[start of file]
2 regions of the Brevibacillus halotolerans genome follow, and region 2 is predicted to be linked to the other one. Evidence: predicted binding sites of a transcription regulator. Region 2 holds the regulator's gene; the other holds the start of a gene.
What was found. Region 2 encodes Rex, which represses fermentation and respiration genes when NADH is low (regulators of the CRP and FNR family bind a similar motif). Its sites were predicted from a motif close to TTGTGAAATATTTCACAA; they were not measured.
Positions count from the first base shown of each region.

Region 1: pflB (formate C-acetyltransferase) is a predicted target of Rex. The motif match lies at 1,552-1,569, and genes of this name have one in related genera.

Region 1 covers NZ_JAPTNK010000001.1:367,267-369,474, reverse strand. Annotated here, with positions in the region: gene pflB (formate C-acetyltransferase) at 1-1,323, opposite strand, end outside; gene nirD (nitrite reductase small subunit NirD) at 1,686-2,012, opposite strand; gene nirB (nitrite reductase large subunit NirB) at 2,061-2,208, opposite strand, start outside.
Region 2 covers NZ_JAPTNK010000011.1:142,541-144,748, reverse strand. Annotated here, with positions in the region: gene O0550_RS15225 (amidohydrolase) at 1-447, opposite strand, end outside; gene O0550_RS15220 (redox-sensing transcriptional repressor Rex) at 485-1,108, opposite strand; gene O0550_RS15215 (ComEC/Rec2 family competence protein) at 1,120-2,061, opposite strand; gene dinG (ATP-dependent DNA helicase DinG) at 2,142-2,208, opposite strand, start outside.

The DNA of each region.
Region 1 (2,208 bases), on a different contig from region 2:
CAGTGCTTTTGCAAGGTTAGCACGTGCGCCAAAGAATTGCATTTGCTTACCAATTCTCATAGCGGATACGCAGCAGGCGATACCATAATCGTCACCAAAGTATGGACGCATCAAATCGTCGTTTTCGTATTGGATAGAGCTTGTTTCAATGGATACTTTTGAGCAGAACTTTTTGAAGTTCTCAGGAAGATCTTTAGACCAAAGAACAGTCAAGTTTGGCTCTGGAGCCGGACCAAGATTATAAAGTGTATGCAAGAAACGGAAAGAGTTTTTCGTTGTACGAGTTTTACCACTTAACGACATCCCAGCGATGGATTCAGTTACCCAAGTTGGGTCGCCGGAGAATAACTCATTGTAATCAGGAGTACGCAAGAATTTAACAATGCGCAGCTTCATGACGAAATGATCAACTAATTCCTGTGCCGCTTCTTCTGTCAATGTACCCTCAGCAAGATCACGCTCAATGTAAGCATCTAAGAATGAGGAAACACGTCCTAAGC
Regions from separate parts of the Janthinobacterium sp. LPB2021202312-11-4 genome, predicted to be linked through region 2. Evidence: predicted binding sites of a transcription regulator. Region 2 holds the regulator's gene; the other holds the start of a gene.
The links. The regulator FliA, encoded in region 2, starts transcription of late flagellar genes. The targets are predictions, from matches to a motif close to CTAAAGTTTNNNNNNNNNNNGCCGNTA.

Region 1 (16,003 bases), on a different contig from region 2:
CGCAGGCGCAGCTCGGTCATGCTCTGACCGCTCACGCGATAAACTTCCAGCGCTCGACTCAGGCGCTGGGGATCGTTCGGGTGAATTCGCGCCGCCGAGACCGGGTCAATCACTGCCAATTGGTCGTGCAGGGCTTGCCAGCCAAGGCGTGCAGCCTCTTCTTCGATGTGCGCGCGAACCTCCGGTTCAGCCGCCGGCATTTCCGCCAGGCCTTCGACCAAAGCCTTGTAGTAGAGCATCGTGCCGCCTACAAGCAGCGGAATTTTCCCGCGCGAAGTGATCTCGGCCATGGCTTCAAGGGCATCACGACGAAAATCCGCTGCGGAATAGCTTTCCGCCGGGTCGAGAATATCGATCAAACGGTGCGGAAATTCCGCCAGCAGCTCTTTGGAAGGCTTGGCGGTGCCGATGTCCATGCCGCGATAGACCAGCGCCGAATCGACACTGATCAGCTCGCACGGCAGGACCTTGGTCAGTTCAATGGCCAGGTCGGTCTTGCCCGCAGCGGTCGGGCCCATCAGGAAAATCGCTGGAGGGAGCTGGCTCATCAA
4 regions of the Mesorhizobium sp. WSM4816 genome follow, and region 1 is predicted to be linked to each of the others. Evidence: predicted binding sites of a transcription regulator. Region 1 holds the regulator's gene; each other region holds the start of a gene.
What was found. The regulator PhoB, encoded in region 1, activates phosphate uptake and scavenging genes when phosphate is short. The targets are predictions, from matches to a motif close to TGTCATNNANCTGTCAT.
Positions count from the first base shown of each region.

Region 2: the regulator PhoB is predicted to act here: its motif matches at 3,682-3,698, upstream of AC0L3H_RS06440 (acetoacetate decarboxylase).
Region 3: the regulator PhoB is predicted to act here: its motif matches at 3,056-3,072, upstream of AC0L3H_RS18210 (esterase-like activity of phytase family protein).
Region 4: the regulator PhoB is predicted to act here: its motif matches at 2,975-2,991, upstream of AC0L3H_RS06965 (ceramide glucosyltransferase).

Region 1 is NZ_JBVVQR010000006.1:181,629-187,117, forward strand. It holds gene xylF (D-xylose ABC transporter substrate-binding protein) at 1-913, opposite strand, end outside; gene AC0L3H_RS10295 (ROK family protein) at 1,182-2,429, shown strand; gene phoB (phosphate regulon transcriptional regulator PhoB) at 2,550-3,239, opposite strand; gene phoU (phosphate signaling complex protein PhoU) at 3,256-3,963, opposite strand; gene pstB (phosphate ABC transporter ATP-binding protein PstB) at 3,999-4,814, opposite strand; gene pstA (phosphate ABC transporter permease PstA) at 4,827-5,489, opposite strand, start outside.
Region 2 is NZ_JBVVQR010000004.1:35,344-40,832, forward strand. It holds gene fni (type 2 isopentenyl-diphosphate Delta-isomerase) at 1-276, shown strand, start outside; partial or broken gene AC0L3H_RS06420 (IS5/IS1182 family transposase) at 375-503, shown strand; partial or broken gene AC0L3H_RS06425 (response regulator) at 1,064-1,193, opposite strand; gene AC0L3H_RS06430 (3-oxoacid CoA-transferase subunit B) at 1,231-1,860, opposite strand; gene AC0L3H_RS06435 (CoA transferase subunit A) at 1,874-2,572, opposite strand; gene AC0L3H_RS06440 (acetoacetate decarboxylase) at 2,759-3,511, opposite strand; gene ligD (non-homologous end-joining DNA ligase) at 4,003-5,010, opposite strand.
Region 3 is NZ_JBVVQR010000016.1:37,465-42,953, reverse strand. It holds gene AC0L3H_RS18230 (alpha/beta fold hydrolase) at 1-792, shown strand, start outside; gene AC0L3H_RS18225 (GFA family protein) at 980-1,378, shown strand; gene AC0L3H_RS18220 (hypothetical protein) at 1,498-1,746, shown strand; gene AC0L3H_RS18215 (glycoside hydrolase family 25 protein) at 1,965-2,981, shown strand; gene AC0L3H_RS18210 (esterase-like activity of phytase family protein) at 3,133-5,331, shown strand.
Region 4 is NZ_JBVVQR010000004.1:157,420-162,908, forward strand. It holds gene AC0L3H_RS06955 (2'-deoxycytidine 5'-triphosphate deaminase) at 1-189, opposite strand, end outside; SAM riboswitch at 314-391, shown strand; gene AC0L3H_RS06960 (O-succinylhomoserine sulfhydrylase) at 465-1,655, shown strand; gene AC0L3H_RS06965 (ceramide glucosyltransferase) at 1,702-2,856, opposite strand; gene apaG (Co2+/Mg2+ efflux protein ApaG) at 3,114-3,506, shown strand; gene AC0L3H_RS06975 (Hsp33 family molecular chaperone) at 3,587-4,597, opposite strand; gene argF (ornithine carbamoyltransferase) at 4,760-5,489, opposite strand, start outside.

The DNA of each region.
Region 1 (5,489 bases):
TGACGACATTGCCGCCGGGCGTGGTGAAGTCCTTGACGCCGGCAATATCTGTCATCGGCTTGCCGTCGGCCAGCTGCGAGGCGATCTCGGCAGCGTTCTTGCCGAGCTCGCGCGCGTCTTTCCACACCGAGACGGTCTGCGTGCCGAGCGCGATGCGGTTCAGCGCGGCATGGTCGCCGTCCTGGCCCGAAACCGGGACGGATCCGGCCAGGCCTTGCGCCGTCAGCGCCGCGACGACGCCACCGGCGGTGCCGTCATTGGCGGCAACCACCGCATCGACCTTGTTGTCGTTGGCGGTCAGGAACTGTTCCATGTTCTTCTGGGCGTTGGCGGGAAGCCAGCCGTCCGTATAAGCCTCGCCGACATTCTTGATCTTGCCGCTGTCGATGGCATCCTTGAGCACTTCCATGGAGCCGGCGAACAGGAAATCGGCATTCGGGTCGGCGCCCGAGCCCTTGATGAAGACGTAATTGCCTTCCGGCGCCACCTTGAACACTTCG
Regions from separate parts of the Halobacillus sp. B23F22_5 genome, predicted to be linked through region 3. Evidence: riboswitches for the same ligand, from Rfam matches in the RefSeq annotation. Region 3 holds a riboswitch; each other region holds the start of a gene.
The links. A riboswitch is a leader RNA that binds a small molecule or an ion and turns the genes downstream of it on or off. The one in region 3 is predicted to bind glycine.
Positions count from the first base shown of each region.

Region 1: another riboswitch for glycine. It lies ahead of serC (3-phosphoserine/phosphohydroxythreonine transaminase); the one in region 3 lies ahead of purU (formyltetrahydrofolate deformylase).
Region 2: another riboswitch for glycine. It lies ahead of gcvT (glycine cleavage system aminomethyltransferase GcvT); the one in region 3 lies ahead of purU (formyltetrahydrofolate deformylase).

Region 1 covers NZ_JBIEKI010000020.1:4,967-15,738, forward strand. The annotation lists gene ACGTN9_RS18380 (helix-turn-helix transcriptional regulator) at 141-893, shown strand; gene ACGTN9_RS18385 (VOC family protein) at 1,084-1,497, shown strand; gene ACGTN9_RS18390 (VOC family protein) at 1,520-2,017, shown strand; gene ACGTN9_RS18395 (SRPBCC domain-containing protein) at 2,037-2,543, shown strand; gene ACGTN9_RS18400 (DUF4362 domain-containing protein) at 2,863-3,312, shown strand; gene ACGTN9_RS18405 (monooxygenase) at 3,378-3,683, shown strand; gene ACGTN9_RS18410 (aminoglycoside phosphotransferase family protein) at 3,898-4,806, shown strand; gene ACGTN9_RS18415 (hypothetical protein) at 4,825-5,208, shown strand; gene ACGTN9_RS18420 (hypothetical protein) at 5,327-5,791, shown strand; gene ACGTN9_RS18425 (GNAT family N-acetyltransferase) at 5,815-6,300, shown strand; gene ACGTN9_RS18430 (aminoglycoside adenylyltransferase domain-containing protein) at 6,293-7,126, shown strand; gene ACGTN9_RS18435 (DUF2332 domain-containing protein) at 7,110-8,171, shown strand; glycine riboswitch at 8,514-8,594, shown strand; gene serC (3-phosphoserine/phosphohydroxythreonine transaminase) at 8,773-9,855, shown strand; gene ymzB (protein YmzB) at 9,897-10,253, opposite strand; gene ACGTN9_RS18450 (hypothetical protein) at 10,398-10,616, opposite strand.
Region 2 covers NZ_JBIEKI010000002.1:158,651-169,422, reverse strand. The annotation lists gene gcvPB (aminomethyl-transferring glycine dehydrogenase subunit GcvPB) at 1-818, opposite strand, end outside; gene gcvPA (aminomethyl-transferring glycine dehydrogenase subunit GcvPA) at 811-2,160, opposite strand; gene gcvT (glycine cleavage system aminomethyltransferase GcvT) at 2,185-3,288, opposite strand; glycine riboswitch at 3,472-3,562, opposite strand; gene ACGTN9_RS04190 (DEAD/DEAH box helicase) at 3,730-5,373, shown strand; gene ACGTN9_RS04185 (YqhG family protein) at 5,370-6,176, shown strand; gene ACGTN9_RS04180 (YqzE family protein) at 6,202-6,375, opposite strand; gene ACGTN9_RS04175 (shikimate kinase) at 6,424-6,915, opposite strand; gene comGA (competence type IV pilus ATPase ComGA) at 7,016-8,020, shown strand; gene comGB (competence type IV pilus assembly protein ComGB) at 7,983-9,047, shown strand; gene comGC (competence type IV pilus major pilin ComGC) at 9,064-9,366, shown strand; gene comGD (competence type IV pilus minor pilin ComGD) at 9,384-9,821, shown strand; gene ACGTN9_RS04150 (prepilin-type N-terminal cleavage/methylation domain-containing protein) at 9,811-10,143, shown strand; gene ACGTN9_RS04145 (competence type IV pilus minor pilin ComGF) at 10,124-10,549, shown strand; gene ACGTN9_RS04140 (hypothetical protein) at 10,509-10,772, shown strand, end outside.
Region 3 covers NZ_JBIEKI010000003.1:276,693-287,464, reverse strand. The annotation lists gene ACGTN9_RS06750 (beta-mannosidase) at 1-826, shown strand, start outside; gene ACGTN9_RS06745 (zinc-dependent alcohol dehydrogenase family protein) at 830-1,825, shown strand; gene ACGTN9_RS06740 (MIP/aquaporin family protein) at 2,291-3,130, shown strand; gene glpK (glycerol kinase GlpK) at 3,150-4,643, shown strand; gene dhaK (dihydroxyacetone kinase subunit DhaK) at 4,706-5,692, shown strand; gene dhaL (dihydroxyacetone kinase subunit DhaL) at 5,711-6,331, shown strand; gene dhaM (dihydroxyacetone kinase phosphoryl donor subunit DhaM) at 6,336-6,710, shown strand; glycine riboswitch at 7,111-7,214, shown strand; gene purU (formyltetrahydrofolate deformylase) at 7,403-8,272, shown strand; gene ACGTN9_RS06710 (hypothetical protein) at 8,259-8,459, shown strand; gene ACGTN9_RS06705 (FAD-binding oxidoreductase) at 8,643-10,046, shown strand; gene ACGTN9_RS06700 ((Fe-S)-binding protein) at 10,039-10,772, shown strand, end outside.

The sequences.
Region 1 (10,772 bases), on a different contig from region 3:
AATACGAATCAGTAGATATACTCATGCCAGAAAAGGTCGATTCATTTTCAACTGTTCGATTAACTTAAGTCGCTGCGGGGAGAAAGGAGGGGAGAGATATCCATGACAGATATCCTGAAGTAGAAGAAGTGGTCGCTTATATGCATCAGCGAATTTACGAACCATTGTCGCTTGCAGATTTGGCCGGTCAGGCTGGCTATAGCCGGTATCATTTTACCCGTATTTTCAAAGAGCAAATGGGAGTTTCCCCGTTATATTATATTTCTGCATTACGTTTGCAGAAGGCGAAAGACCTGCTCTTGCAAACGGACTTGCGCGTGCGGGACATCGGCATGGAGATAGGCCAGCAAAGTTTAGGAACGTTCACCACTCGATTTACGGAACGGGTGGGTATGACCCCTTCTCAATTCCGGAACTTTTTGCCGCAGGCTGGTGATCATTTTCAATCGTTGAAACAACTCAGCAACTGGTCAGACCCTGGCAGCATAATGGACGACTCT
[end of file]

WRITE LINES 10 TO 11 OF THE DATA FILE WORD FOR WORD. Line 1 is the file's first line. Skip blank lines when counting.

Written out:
Regions from separate parts of the Janthinobacterium sp. LPB2021202312-11-4 genome, predicted to be linked through region 2. Evidence: predicted binding sites of a transcription regulator. Region 2 holds the regulator's gene; the other holds the start of a gene.
The links. The regulator FliA, encoded in region 2, starts transcription of late flagellar genes. The targets are predictions, from matches to a motif close to CTAAAGTTTNNNNNNNNNNNGCCGNTA.